Dorence Atwater did not hold the position of Consul to Tahiti forever, and resigned from his position in 1888. He maintained his influence over the island, continued his entrepreneurial and charitable works, and lived a very happy and successful life. He had taken a Tahitian name when he became a part of the Tahitian royal family: Tupuataroa, or “Wise Man”.

Dorence Atwater later in life
As he neared his 60’s, however, his health began to fade. He had never fully recovered from his mistreatment in the 1860s, mentally or physically; he is said to have raved at the sight or mention of a soldier, especially a US one, and even his wife’s later testimony mentioned his poor physical health.

Dorence and Moetia traveled to San Francisco in the early 1900s, and there Dorence died in 1910 to what was likely a heart attack while under the care of a doctor. He wished to be buried in Tahiti, having expressed that he certainly didn’t want to be buried in the United States. His body was embalmed and put on a ship headed home. Dorence Atwater was the first non-royal Tahitian to receive a Tahitian royal funeral; he is buried in the Papara Protestant Church Cemetery in Papara, Tahiti.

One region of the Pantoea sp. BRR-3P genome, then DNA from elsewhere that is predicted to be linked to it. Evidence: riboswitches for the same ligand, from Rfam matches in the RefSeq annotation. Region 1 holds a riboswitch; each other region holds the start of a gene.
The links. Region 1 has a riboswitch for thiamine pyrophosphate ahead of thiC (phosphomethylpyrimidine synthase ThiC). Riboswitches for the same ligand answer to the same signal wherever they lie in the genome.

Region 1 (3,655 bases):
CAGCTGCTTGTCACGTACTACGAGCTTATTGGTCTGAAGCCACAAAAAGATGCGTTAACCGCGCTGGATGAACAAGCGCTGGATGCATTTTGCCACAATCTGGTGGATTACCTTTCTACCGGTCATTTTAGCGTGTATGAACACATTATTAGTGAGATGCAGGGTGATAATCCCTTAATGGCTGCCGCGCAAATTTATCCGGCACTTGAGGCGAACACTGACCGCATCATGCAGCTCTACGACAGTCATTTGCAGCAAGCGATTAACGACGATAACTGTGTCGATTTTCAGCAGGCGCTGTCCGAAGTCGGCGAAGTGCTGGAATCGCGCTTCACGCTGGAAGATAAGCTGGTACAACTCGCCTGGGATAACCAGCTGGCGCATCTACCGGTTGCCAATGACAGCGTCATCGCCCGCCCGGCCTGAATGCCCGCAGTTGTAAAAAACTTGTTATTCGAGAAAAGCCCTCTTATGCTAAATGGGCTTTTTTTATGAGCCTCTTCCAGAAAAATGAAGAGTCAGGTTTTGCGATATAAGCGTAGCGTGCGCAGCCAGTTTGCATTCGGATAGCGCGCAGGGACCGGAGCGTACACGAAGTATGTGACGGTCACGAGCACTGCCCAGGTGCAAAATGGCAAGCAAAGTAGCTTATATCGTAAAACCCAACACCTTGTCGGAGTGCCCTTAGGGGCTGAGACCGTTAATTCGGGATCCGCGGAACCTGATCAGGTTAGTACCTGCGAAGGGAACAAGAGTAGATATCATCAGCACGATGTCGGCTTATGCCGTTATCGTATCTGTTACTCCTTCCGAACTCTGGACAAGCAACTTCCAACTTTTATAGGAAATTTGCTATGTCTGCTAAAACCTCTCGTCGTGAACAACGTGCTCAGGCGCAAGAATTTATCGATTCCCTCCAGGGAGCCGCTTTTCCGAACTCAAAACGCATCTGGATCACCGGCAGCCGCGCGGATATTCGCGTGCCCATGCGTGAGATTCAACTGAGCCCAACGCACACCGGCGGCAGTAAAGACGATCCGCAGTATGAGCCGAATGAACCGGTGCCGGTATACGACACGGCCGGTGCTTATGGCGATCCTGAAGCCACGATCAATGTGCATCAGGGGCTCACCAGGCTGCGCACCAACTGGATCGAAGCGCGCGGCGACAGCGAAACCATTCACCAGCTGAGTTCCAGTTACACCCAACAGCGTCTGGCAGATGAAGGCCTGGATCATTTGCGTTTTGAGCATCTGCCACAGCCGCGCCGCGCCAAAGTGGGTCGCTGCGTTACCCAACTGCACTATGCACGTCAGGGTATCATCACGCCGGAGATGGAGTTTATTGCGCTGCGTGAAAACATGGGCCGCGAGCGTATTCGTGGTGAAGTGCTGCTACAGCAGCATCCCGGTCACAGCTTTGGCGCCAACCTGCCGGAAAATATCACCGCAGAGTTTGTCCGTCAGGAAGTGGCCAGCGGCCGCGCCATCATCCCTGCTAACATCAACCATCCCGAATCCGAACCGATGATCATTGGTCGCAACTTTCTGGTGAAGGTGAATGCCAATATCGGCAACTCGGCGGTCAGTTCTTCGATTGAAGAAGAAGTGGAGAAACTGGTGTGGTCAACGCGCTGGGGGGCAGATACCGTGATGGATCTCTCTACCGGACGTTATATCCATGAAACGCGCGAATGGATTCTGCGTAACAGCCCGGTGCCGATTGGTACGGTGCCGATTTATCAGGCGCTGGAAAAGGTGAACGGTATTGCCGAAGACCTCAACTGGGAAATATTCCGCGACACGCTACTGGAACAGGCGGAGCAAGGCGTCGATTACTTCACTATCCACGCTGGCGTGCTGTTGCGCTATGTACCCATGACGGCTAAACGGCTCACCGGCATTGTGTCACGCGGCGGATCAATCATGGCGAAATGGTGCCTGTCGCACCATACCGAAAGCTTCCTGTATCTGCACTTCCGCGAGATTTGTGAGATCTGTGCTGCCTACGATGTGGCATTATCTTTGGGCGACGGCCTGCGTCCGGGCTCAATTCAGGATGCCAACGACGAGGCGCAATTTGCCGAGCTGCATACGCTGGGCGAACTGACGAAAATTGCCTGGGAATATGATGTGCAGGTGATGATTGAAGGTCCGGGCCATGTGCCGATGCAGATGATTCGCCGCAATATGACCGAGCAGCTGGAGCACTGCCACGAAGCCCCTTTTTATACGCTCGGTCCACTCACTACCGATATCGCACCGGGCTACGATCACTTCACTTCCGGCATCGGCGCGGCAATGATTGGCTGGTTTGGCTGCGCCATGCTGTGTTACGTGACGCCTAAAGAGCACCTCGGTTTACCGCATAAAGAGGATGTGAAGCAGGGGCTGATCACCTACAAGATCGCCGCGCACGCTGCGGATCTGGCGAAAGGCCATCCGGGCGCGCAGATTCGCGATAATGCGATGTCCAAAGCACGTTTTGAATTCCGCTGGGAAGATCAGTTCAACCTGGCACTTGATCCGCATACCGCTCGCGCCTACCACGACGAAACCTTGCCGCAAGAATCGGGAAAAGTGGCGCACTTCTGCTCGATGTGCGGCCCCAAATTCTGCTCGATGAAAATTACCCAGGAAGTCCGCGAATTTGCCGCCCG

His wife, Moetia, lived for many more years than Dorence did, dying at the age of 87 in 1935.

This is why I am so fond of Dorence Atwater’s story. A boy who became a soldier was sent into an enemy prison for almost two years. After his release, he was arrested and mistreated by his own government for doing what he thought was right. He certainly was right, by every moral definition of the word, and he did get what was coming to him, even if it wasn't immediate.

That boy turned soldier turned prisoner married into the royal family of a prosperous island, and spent the rest of his life succeeding as a businessman and helping others.